Improved memory by quitting smoking
Quitting smoking has many well know advantages, but one of it’s lesser known benefits is improved memory function. Researchers at Northumbria University, found that smoking causes people to lose one third of their everyday memory. In the study it was found that smokers performed much worse in the memory tasks they were asked to do than non-smokers. The research also discovered that quitting smoking restored the ability to recollect information – providing people with a huge additional reason to quit.
Be smarter through reduced sugar intake
While too much sugar is known to be bad for our health, research suggests it may also be affecting our ability to think clearly. Researchers at the University of California Los Angeles carried out a study involving rats who were fed a diet containing high-fructose corn syrup. As a result of the high sugar diet fed to them, the rats were less able to remember their way out of a maze they had previously been trained to find their way out of. The conclusions of the researchers were that sugar disrupted the ability of the rats to think clearly, and effectively this same high sugar diet could have the same impact on human brains.
Longer lifespan by watching less TV
Watching too much television could shorten your lifespan. According to researchers from the University of Queensland you may shorten your lifespan by as much as 22 minutes for every hour you spend in front of the box. Given the number of hours many of us spend in front of the TV, reducing your viewing hours could potentially add significant time onto your lifespan.
Reduced wrinkles by cutting the sweet treats
Despite your best attempts to avoid premature ageing, it could be that your sweet tooth is responsible for your wrinkles. Tasty sweet treats are thought to be prime culprits, along with sun exposure and smoking when it comes to causing wrinkles. Scientists suggest that when blood sugar levels are elevated through eating sugary foods, this starts a process of glycation which hardens the normally springy the collagen in your skin, leading to wrinkles and sagging skin. By reducing your sugar intake you could well be looking after your skin as well as your waistline.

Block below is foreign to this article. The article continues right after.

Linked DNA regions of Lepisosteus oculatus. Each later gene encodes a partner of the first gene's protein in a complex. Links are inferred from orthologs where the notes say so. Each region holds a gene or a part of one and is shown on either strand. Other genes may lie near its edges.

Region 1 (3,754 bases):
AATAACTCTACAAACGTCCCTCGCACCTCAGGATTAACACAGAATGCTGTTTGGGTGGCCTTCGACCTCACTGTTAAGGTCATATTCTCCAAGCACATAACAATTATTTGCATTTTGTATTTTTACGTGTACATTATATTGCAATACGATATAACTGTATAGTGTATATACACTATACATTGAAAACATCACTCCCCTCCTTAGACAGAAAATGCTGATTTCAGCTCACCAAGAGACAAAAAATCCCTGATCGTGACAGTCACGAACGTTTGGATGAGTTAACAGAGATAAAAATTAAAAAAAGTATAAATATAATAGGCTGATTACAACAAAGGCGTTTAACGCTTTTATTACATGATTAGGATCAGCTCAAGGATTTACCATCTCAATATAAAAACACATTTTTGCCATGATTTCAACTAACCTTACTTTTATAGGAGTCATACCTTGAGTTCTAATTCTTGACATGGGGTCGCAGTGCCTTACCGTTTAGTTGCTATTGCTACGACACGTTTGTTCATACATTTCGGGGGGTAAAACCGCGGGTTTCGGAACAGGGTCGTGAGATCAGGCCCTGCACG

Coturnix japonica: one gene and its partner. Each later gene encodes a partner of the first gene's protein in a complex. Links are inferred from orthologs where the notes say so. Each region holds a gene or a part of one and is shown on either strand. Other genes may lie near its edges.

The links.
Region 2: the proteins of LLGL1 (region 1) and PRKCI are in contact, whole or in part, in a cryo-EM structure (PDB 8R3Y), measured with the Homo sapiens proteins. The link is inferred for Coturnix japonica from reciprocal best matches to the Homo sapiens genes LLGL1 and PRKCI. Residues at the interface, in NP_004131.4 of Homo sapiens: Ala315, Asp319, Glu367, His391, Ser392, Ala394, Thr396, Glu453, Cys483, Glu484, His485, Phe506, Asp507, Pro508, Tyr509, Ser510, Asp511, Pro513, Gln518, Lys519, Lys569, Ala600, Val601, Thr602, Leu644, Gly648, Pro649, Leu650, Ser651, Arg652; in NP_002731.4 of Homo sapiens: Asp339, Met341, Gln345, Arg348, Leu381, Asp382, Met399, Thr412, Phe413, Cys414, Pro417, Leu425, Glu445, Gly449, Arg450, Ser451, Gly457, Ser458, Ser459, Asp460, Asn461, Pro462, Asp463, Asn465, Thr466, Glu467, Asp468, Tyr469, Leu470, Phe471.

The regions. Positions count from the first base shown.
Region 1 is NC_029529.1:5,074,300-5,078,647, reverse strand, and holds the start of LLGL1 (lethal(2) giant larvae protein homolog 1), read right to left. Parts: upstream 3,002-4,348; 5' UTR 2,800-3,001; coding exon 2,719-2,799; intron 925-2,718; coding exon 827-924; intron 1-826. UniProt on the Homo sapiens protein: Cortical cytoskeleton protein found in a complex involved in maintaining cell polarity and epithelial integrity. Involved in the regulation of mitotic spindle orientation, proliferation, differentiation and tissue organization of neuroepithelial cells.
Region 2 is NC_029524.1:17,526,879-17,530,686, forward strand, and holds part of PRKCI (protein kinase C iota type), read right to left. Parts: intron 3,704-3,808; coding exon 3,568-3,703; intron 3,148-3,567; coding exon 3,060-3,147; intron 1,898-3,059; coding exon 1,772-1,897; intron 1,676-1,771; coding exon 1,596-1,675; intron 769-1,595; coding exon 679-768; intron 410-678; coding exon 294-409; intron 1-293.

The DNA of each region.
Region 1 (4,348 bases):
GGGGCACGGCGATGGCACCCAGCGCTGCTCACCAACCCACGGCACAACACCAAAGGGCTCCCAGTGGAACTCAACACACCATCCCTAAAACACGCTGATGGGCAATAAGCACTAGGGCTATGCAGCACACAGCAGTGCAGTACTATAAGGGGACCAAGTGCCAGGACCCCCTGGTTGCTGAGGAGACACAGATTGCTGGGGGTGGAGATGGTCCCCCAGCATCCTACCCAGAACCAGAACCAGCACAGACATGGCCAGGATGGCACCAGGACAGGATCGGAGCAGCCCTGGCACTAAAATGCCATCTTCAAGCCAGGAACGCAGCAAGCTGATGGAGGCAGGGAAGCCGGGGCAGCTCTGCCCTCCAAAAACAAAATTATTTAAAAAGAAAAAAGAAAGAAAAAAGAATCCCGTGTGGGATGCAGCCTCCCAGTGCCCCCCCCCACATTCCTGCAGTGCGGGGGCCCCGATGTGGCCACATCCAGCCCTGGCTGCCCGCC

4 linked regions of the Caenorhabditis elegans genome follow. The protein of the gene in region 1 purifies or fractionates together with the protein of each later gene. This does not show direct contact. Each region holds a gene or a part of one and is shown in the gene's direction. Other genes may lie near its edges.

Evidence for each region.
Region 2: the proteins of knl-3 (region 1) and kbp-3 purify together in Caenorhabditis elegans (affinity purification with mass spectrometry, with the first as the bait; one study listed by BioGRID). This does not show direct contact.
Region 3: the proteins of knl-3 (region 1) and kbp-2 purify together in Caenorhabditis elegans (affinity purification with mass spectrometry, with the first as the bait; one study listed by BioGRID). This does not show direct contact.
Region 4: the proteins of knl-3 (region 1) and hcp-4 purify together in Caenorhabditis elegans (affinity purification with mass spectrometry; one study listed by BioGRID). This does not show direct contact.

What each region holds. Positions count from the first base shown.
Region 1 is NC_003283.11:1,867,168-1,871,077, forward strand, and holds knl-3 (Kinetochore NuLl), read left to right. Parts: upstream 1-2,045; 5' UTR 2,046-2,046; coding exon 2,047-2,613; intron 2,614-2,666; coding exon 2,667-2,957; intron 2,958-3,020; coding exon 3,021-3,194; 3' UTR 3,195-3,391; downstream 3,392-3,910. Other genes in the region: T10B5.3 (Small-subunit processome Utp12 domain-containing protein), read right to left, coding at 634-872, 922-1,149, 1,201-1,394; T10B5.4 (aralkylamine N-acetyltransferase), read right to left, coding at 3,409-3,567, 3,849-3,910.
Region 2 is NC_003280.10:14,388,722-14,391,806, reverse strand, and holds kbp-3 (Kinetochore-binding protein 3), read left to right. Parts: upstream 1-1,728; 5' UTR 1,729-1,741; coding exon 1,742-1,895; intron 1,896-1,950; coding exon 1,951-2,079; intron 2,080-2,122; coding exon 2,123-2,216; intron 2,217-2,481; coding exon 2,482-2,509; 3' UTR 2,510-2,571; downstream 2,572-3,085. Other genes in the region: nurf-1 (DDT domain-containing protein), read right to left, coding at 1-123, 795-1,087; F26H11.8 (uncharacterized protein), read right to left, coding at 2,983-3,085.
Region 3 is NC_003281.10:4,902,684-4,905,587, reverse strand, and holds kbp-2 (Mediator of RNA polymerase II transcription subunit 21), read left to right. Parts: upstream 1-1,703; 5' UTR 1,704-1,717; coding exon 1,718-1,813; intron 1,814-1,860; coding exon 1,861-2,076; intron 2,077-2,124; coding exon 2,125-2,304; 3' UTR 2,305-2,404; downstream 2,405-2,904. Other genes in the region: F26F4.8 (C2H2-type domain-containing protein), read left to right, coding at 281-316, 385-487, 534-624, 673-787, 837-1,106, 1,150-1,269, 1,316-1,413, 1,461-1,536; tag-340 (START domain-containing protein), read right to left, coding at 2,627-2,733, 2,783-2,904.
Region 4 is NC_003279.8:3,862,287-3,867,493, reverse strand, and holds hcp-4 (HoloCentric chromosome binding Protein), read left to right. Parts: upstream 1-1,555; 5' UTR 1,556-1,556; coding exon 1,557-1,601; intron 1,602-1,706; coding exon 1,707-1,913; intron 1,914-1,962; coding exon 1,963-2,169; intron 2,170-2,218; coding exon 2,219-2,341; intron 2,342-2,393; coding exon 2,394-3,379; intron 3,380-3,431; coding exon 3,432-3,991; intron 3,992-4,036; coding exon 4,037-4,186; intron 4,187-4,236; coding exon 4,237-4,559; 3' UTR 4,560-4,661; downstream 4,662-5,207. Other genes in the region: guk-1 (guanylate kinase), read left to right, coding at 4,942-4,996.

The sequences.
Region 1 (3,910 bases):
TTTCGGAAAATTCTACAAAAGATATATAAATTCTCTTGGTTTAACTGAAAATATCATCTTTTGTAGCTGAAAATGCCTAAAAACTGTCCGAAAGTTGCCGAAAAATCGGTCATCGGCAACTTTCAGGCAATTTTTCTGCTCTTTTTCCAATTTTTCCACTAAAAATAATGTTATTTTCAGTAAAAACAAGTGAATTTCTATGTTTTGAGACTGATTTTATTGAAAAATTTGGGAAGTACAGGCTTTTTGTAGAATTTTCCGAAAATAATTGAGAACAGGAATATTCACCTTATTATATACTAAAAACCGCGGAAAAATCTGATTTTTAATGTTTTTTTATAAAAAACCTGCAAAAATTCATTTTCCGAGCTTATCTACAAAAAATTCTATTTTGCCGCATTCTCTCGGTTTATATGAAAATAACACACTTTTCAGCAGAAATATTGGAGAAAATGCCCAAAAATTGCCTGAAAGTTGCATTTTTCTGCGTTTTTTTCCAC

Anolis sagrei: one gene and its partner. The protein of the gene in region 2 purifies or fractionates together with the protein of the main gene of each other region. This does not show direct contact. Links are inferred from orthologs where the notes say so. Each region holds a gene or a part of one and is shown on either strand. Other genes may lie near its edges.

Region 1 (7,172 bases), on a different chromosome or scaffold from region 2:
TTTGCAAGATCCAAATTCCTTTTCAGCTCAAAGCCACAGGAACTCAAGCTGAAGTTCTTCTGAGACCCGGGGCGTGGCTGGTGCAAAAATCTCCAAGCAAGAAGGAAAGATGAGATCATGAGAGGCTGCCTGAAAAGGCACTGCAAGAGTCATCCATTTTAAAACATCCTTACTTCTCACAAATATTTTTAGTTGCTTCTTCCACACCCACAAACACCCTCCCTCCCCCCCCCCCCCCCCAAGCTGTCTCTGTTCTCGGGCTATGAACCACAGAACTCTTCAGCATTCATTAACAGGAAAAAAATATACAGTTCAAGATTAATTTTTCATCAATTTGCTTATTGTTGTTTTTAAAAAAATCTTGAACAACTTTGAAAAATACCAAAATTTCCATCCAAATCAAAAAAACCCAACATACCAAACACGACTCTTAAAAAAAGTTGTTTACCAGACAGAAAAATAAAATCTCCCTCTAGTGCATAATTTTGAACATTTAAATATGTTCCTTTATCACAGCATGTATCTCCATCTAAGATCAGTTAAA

Reduced risk of dementia by avoiding negative emotions
If you are always stressing out, sometimes unnecessarily so, then it could be that your are impacting on your brain health. Researchers at Rush University Medical Center in Chicago found that those who regularly experienced ‘negative emotions’ such as worry and anger were at greater risk of dementia. In order to avoid such a negative impact on your health, embrace strategies such as counselling or relaxation techniques to improve the quality of your life in the short and long term.
Save big money by giving up or reducing alcohol intake
The health benefits of quitting drink are obvious, but by cutting out alcohol can also have a major impact on your finances, and could even save you a five figure sum over the course of your lifetime. Studies from around the globe have estimated the impact that alcohol can have on your pocket. Research suggests the average American spends around $100 a month on drink, a typical Australian spends just over $1,600 per year, while the average Brit will spend over £58,000 on alcohol during their lifetime. Putting all that money to better use should be the motivation you need to quit or at least reduce your alcohol intake.
Be happier by ditching junk food
Junk food might provide you with short-term satisfaction but in the long-term it may not be doing much for your general happiness. Research published in the Public Health Nutrition Journal revealed that those who eat fast food regularly are 51 per cent more likely to develop depression. Next time you are thinking of tucking into that pizza or greasy kebab, just remember it could be giving you the fast food blues. Avoiding junk food could just well be the key to happiness.
Stay slim by getting more sleep
Believe it or not, but getting more sleep could help with weight management. Research suggests that getting more sleep could help your waistline. A team of researchers at the University of Washington identified a link between getting less than seven hours sleep a night and higher body weight. They also found that the more you sleep, the less impact the obesity gene has on your weight.
Better habits result from getting active
Getting active has a positive impact on your general health and fitness, and can also lead to improvements in other areas of your life. A study of marathon runners who trained regularly identified a link between regular exercise and improvements in work and other areas of life, such as goal-setting, organisation and discipline. Getting active can also lead to people kicking other bad habit; a report in the Archives of Internal Medicine showed that those who smoked but also exercised were two times likely to kick the habit and stay clear of cigarettes than non-exercisers.
Career advancement by curbing your social media activity